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Thread: Antlered Cow Moose

  1. #1
    Member Nukalpiaq's Avatar
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    Default Antlered Cow Moose

    I have a friend who hunts on the Nushagak River and he told me that a few seasons back he and his family were moose hunting on the river, they spotted a very large moose on the bank. When they got closer, to their suprise it had a set of small antlers that were way too small for it's size. Additionally this large moose had a calf with it. Anyone ever see such an oddity in the animal world ?

  2. #2
    Member Roger's Avatar
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    Default

    I have shot wild turkey hens in the Carolinas that have had beards.
    PEOPLE SAY I HAVE A.D.D I DON'T UNDERSTA.....OH LOOK A MOOSE !!!

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    Default

    Same thing in Illinois for deer. There have been does shot that had racks on their heads. It was confirmed by IL biologist that they were indeed female deer. Kind of wierd, but it happens.

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    Member HuntKodiak's Avatar
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    Default Cow elk with antlers

    My parents sent me some pictures a year or more ago of a nice 6x6 cow elk in Idaho. In that case, the nice antlers would have made a hunter feel confident he was shooting a bull, but a clear picture from the rear proved otherwise.

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    Default antlered does

    I am from Nova Scotia and they started section in the big game contest for these antlered does. There was a couple of them shot every year. At first they were winning the doe contest because they were a lot larger than the normal does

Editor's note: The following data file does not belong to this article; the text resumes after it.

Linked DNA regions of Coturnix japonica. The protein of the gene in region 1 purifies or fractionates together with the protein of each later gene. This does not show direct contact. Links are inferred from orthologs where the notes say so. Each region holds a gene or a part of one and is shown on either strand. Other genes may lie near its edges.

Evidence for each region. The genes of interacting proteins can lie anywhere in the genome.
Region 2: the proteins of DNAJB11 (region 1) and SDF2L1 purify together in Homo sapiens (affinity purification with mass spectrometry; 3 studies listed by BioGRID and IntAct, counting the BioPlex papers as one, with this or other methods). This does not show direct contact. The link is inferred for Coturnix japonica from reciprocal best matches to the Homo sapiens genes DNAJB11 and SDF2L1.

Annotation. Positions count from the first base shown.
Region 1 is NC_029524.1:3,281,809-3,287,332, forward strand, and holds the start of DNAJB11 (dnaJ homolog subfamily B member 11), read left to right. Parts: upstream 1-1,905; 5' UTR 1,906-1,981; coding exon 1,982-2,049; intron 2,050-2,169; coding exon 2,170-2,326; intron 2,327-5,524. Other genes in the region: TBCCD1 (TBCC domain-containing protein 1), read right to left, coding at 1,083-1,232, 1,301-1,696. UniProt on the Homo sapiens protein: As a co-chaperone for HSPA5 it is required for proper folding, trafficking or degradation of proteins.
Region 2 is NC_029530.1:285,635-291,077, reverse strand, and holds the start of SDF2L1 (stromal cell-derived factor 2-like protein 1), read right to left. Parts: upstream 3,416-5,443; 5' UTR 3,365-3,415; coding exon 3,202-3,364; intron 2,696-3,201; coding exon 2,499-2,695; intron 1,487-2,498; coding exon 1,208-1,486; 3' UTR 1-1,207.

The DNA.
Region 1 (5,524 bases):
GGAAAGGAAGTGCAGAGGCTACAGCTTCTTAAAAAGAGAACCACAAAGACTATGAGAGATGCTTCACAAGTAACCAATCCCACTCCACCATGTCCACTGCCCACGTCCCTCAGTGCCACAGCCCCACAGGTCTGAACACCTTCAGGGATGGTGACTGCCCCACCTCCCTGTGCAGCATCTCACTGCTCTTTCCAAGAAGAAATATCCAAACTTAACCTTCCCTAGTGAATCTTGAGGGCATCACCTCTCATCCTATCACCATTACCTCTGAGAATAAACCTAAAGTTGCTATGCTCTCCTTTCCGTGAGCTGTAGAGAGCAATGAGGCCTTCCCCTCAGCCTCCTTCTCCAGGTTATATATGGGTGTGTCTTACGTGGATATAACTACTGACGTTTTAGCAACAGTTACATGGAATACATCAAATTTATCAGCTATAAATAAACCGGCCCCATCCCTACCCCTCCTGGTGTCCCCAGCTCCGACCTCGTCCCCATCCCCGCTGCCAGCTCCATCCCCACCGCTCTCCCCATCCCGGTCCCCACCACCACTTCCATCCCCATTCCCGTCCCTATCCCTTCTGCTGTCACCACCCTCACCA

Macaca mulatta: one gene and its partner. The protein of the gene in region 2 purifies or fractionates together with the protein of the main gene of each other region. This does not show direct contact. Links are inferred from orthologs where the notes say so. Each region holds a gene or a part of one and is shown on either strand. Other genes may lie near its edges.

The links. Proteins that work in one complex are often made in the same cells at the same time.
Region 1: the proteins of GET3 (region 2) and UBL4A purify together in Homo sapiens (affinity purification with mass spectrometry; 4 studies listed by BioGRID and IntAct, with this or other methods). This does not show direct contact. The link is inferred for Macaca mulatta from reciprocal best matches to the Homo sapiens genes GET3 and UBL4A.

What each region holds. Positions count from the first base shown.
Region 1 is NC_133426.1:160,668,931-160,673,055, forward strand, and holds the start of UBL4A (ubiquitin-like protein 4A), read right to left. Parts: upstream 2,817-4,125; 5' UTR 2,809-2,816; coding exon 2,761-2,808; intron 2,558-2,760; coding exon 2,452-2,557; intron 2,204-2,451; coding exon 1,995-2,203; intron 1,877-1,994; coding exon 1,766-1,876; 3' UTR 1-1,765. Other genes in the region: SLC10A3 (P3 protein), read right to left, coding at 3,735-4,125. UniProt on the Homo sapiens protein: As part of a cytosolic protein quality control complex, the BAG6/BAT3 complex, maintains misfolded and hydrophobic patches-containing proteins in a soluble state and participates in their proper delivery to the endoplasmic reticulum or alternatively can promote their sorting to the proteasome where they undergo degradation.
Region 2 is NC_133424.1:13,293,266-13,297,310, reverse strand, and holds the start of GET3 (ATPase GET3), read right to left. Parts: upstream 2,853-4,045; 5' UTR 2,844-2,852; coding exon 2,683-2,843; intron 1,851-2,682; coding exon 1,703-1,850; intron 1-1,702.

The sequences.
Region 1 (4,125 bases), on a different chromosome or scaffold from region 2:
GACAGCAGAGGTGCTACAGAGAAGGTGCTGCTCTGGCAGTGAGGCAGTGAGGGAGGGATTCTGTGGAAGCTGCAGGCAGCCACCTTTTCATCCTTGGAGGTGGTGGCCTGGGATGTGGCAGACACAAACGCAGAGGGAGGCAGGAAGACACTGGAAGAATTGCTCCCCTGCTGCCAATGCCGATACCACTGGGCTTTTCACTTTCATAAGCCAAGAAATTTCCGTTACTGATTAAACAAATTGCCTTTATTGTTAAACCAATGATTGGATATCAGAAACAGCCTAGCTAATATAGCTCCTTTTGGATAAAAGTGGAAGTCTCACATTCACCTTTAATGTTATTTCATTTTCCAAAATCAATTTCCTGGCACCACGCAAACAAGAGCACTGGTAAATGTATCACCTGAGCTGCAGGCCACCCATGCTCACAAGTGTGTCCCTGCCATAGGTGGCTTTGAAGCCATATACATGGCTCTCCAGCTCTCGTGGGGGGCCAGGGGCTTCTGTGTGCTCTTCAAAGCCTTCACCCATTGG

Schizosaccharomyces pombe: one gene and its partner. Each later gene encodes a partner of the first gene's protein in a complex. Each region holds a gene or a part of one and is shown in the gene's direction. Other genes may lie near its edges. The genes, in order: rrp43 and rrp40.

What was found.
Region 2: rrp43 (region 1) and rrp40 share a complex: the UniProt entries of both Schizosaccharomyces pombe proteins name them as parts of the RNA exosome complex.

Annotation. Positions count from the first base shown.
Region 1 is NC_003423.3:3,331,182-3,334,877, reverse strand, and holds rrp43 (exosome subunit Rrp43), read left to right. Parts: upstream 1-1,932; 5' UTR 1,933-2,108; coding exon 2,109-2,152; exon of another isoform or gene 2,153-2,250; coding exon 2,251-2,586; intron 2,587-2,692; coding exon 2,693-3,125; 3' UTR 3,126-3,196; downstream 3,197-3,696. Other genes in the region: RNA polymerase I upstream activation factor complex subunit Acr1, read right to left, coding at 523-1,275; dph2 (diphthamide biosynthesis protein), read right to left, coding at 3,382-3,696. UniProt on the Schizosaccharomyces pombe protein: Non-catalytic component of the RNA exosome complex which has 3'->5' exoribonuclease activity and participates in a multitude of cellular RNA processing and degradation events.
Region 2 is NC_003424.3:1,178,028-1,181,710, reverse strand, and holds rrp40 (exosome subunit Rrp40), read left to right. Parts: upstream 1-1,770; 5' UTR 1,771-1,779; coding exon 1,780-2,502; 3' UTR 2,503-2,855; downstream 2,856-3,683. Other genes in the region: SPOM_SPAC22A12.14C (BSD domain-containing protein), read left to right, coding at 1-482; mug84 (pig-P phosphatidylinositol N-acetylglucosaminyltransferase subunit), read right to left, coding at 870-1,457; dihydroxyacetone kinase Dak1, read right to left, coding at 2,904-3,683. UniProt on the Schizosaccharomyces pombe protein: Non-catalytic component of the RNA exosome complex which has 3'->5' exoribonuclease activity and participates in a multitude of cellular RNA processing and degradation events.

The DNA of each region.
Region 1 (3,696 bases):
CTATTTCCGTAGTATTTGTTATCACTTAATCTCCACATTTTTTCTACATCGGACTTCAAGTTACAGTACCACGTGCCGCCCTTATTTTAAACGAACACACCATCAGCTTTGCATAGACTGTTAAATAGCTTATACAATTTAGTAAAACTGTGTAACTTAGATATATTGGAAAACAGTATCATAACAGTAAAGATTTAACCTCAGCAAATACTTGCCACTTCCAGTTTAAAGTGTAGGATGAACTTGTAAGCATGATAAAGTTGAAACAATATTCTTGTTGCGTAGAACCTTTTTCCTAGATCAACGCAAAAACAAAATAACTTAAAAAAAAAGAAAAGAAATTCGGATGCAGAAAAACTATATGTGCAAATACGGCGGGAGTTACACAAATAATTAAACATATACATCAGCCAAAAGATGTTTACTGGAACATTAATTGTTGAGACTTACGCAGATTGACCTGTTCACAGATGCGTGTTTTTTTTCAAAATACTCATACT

6. #6

    Default Cow w/a Rack

    A couple of years ago we had a cow with antlers hanging around town. F&G even got pictures of said animal and published a warning in our local paper (The Nome Nugget) to the hunters to not shoot this particular rack because it was a cow accompanied by a calf.

    IMO, F&G should "cull" these types of animals to reduce any further occurences.

    pgs

  7. #7

    Default Seen it in Humans too!!!

    I've seen a few female humans with beards. From the front they looked to be male but from the rear they looked horrible!

  8. #8
    Member PatrickH's Avatar
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    Default Photos

    Photos of the Nome cow with antlers are displayed at fish and game in Anchorage. I am just glad that screwed up hormones don't affect humans in the same way.

  9. #9
    Member fullkurl's Avatar
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    Thumbs down yep, but unfortunately...

    humans are the only creatures that deliberately have those bizarre alterations made via surgery and shots....

  10. #10
    Member MNViking's Avatar
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    Default WI

    Antlered females are why the tags in Wisconsin are "Antlered" or "Antlerless" tags.
    Finally, Brad Childress is GONE!

  11. #11
    Supporting Member AFHunter's Avatar
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    Default Shot one

    I shot a spike doe a few years ago in Western NY. My wife was the one who actually noticed that it was a doe, when she was gutting the deer for me. Before you give me crap about my wife gutting my deer-- she asked to gut the deer, to learn how to do it. She was wondering why a buck had no nuts or penis. I thought she was messing with me, but sure enough, only a vagina.

    My Grandfather shot a huge 8 pt. doe back in the late 70's.

  12. #12
    Member Nukalpiaq's Avatar
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    Default No bull! That moose with a rack is a cow (ADN article 12/5/04)

    Found this ADN article by Mr. Craig Medred on another forum, some of you may remember reading it back in December 2004.

    No bull! That moose with a rack is a cow
    DON'T SHOOT: Nursing calf tips Nome locals to mother's true gender.